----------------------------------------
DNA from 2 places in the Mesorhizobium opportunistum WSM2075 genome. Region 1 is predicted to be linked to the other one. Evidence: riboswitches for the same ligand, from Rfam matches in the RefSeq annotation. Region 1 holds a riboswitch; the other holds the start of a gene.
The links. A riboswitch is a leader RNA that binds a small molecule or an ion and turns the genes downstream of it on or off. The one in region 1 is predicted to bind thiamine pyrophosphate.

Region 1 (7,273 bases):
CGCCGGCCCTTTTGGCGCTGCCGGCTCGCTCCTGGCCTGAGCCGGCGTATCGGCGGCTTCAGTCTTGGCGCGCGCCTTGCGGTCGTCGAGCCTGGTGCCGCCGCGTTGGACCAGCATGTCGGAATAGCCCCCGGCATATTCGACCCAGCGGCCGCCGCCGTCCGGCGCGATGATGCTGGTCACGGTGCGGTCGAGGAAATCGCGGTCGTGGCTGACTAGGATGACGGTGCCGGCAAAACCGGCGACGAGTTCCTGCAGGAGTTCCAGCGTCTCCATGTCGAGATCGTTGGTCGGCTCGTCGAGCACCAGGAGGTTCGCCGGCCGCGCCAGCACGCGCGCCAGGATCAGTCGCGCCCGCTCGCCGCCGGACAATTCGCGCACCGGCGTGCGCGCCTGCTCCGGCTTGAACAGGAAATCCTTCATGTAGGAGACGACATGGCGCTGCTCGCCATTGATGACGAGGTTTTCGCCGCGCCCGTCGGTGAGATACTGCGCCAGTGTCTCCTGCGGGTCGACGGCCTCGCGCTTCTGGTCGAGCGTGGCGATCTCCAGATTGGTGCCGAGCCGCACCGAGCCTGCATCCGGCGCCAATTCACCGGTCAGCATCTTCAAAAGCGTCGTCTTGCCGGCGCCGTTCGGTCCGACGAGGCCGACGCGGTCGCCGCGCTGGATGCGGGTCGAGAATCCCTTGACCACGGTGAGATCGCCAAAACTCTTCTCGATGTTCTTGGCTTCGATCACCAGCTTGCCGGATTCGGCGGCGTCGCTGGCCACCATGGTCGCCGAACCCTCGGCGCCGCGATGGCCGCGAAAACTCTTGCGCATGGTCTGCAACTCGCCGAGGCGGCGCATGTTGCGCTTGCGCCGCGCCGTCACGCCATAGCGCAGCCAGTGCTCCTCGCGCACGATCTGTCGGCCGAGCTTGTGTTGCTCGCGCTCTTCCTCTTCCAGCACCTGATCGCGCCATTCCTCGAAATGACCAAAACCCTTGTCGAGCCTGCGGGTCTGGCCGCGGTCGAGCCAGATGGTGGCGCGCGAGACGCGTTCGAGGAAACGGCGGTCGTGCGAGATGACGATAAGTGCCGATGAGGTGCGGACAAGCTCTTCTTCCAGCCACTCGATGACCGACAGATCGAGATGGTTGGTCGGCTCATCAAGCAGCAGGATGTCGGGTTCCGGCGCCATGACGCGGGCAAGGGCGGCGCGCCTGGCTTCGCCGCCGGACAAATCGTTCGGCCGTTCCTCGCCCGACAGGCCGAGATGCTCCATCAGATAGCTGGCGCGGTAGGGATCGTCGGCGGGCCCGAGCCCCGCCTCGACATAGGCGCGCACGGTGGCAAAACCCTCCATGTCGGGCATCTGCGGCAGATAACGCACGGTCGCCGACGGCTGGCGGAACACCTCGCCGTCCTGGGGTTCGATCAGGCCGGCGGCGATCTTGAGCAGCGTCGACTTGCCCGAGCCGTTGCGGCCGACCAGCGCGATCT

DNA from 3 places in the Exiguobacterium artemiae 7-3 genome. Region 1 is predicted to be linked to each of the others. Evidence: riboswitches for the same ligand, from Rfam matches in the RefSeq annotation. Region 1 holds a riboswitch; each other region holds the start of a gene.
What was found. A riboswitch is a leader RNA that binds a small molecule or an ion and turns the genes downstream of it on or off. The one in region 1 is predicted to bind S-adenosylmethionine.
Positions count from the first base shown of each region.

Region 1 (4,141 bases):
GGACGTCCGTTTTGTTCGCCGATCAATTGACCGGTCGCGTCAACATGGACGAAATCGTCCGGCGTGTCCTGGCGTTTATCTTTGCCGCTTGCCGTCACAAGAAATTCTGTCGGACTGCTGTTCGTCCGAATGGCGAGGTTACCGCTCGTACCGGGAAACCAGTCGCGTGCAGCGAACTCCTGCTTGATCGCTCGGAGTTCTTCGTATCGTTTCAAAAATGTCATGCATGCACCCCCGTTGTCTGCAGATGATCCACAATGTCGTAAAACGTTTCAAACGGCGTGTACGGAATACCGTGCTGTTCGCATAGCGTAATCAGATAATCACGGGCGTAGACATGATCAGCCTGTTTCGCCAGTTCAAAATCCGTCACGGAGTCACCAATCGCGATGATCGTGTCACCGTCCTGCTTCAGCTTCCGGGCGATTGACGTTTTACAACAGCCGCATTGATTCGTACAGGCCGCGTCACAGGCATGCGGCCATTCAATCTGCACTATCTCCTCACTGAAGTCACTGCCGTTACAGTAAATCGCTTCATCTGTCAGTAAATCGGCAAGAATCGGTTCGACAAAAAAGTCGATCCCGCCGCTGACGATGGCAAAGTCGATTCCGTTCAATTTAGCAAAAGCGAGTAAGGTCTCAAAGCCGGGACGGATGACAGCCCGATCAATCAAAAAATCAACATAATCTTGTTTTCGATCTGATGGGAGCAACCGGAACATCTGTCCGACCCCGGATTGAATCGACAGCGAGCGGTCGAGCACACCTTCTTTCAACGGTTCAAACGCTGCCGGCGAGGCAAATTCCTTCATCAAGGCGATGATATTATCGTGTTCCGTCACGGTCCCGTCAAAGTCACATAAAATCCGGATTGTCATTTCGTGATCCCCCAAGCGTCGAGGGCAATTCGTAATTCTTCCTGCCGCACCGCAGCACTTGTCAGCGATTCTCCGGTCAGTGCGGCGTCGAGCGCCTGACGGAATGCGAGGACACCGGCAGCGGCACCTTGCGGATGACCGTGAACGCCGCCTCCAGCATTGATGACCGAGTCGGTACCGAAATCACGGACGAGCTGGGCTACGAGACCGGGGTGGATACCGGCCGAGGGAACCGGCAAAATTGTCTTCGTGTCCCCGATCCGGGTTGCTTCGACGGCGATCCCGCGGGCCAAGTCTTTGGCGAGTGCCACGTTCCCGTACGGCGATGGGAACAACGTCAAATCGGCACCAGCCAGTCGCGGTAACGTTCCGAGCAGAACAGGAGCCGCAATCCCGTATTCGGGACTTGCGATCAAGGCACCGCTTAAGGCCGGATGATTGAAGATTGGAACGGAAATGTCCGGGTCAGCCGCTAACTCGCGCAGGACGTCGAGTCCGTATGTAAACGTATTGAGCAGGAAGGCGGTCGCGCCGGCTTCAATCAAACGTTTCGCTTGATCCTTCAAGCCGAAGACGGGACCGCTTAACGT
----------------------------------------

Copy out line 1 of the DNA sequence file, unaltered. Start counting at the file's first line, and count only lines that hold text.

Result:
DNA from 2 places in the Mesorhizobium opportunistum WSM2075 genome. Region 1 is predicted to be linked to the other one. Evidence: riboswitches for the same ligand, from Rfam matches in the RefSeq annotation. Region 1 holds a riboswitch; the other holds the start of a gene.